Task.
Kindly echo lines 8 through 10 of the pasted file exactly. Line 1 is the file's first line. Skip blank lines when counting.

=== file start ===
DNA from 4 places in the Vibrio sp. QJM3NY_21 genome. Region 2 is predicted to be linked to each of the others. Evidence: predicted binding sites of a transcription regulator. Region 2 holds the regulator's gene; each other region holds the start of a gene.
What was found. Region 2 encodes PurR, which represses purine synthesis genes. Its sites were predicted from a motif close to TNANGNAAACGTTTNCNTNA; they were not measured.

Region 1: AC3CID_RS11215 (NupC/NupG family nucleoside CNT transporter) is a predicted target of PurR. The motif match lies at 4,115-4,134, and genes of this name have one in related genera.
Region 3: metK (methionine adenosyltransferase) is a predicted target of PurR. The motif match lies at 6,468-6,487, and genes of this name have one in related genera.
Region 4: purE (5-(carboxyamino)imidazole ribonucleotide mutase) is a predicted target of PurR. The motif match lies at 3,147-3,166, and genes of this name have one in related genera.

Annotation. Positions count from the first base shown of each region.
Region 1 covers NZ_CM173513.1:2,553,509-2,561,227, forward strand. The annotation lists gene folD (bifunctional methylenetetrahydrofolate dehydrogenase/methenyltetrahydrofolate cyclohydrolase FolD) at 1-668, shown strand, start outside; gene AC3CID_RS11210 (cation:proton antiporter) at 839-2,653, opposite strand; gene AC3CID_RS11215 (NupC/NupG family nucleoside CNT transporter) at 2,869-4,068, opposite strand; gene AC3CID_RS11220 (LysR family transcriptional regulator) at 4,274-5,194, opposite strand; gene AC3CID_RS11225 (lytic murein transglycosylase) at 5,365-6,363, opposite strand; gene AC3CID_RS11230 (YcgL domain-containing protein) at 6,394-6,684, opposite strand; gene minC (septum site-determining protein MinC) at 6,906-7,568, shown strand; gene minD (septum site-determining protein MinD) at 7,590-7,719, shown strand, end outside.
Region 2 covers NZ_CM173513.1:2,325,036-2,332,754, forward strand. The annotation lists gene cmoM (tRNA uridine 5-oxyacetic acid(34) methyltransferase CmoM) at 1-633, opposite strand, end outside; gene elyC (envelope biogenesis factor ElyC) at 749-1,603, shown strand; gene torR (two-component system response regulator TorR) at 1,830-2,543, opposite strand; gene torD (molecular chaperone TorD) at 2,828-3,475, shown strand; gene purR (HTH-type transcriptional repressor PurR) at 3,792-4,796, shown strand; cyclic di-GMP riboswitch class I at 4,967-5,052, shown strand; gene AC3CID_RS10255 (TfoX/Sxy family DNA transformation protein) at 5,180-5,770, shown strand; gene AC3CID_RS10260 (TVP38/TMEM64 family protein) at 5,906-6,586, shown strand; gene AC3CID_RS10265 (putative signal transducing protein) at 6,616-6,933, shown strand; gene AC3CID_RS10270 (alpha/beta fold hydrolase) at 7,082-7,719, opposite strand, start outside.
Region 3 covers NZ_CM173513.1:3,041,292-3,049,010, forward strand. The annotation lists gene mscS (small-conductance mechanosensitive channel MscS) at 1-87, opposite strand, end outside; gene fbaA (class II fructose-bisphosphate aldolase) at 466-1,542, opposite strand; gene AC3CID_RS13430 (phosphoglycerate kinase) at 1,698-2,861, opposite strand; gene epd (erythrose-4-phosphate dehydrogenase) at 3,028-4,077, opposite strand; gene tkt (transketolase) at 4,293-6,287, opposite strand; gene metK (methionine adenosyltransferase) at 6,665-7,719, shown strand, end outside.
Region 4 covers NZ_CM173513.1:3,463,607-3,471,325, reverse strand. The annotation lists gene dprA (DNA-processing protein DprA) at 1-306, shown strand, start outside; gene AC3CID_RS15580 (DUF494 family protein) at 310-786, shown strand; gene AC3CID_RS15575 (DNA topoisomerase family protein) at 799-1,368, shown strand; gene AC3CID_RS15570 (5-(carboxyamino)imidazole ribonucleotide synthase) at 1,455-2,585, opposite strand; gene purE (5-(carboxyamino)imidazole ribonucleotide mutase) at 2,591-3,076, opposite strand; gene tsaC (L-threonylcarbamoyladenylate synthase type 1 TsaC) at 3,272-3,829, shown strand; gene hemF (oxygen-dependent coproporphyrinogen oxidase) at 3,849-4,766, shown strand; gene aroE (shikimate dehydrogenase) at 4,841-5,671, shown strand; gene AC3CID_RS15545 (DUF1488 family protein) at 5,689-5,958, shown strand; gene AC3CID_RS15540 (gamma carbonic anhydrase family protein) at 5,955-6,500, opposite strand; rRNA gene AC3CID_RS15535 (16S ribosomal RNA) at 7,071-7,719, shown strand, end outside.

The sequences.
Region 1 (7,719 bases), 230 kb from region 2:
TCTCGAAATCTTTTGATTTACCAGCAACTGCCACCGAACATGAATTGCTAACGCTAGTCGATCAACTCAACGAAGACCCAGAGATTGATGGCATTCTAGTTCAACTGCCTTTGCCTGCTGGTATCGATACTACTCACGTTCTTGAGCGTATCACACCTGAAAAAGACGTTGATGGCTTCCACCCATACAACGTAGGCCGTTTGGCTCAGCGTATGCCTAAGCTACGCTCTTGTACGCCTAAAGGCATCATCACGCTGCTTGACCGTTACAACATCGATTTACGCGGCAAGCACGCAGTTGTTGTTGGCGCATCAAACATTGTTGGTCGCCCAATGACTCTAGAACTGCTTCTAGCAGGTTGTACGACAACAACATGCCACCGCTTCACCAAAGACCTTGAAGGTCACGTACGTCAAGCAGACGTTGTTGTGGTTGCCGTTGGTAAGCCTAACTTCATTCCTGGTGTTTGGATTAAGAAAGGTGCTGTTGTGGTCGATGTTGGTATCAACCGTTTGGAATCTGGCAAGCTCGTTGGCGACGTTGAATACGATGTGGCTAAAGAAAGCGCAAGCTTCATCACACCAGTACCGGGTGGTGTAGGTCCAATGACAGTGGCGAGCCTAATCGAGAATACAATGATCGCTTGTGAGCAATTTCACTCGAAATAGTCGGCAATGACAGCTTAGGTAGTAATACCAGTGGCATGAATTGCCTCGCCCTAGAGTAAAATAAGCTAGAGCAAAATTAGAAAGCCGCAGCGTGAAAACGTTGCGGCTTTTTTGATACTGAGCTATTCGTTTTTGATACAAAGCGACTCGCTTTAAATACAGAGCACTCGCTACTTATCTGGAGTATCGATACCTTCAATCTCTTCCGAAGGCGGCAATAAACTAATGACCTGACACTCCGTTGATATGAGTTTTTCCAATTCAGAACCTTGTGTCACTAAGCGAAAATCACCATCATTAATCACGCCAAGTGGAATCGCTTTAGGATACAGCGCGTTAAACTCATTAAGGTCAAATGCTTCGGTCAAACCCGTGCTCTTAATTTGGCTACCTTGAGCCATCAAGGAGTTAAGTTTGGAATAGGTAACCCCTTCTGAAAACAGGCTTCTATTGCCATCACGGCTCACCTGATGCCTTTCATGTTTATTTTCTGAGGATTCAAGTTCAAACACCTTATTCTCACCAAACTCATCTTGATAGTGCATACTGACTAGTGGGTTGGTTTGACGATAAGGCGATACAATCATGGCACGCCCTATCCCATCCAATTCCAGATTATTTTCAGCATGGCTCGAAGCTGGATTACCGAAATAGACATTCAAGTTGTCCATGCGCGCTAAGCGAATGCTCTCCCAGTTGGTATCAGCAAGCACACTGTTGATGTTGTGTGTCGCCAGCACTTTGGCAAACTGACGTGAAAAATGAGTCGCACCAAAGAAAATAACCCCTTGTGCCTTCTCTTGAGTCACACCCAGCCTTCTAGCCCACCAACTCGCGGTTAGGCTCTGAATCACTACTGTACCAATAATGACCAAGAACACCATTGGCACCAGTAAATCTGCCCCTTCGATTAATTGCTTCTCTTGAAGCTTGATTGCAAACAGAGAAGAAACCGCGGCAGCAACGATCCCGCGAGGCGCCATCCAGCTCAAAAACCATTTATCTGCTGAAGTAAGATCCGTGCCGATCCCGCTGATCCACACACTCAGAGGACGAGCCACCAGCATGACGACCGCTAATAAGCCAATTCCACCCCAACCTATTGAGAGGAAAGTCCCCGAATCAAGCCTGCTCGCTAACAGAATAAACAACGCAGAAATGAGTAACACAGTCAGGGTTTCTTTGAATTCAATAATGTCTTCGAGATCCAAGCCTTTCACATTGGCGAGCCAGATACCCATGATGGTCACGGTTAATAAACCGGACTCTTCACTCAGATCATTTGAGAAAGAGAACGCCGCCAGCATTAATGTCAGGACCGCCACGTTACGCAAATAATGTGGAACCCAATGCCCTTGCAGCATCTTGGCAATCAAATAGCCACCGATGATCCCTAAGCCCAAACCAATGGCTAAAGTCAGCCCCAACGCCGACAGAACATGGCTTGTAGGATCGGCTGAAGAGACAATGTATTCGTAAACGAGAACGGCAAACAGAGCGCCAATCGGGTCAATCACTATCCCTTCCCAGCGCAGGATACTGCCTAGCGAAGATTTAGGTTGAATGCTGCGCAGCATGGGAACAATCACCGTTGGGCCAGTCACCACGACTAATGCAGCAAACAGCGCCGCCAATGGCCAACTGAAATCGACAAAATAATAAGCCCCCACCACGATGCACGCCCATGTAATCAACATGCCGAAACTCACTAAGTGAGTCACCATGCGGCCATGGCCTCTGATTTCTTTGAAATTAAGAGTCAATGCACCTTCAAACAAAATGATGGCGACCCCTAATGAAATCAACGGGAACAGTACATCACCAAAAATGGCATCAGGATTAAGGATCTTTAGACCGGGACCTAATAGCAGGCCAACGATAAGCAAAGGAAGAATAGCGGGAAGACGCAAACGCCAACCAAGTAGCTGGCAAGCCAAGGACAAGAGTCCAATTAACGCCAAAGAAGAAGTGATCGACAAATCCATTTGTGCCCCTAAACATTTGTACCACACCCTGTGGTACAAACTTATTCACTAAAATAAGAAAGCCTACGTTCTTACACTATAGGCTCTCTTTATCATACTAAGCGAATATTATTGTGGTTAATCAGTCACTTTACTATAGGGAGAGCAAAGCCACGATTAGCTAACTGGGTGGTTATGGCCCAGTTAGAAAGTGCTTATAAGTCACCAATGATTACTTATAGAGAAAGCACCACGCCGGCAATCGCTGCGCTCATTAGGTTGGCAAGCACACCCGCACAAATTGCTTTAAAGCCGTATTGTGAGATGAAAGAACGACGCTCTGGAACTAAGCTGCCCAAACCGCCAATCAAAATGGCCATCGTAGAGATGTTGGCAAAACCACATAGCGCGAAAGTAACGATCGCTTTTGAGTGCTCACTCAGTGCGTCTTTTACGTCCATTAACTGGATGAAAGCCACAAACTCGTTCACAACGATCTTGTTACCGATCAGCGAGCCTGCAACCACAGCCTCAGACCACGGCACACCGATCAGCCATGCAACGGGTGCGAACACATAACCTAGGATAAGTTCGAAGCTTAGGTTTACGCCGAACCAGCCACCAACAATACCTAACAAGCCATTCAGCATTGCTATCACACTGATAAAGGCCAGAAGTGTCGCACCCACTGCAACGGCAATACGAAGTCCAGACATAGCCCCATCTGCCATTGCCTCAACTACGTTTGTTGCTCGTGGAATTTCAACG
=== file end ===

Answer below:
Region 2 covers NZ_CM173513.1:2,325,036-2,332,754, forward strand. The annotation lists gene cmoM (tRNA uridine 5-oxyacetic acid(34) methyltransferase CmoM) at 1-633, opposite strand, end outside; gene elyC (envelope biogenesis factor ElyC) at 749-1,603, shown strand; gene torR (two-component system response regulator TorR) at 1,830-2,543, opposite strand; gene torD (molecular chaperone TorD) at 2,828-3,475, shown strand; gene purR (HTH-type transcriptional repressor PurR) at 3,792-4,796, shown strand; cyclic di-GMP riboswitch class I at 4,967-5,052, shown strand; gene AC3CID_RS10255 (TfoX/Sxy family DNA transformation protein) at 5,180-5,770, shown strand; gene AC3CID_RS10260 (TVP38/TMEM64 family protein) at 5,906-6,586, shown strand; gene AC3CID_RS10265 (putative signal transducing protein) at 6,616-6,933, shown strand; gene AC3CID_RS10270 (alpha/beta fold hydrolase) at 7,082-7,719, opposite strand, start outside.
Region 3 covers NZ_CM173513.1:3,041,292-3,049,010, forward strand. The annotation lists gene mscS (small-conductance mechanosensitive channel MscS) at 1-87, opposite strand, end outside; gene fbaA (class II fructose-bisphosphate aldolase) at 466-1,542, opposite strand; gene AC3CID_RS13430 (phosphoglycerate kinase) at 1,698-2,861, opposite strand; gene epd (erythrose-4-phosphate dehydrogenase) at 3,028-4,077, opposite strand; gene tkt (transketolase) at 4,293-6,287, opposite strand; gene metK (methionine adenosyltransferase) at 6,665-7,719, shown strand, end outside.
Region 4 covers NZ_CM173513.1:3,463,607-3,471,325, reverse strand. The annotation lists gene dprA (DNA-processing protein DprA) at 1-306, shown strand, start outside; gene AC3CID_RS15580 (DUF494 family protein) at 310-786, shown strand; gene AC3CID_RS15575 (DNA topoisomerase family protein) at 799-1,368, shown strand; gene AC3CID_RS15570 (5-(carboxyamino)imidazole ribonucleotide synthase) at 1,455-2,585, opposite strand; gene purE (5-(carboxyamino)imidazole ribonucleotide mutase) at 2,591-3,076, opposite strand; gene tsaC (L-threonylcarbamoyladenylate synthase type 1 TsaC) at 3,272-3,829, shown strand; gene hemF (oxygen-dependent coproporphyrinogen oxidase) at 3,849-4,766, shown strand; gene aroE (shikimate dehydrogenase) at 4,841-5,671, shown strand; gene AC3CID_RS15545 (DUF1488 family protein) at 5,689-5,958, shown strand; gene AC3CID_RS15540 (gamma carbonic anhydrase family protein) at 5,955-6,500, opposite strand; rRNA gene AC3CID_RS15535 (16S ribosomal RNA) at 7,071-7,719, shown strand, end outside.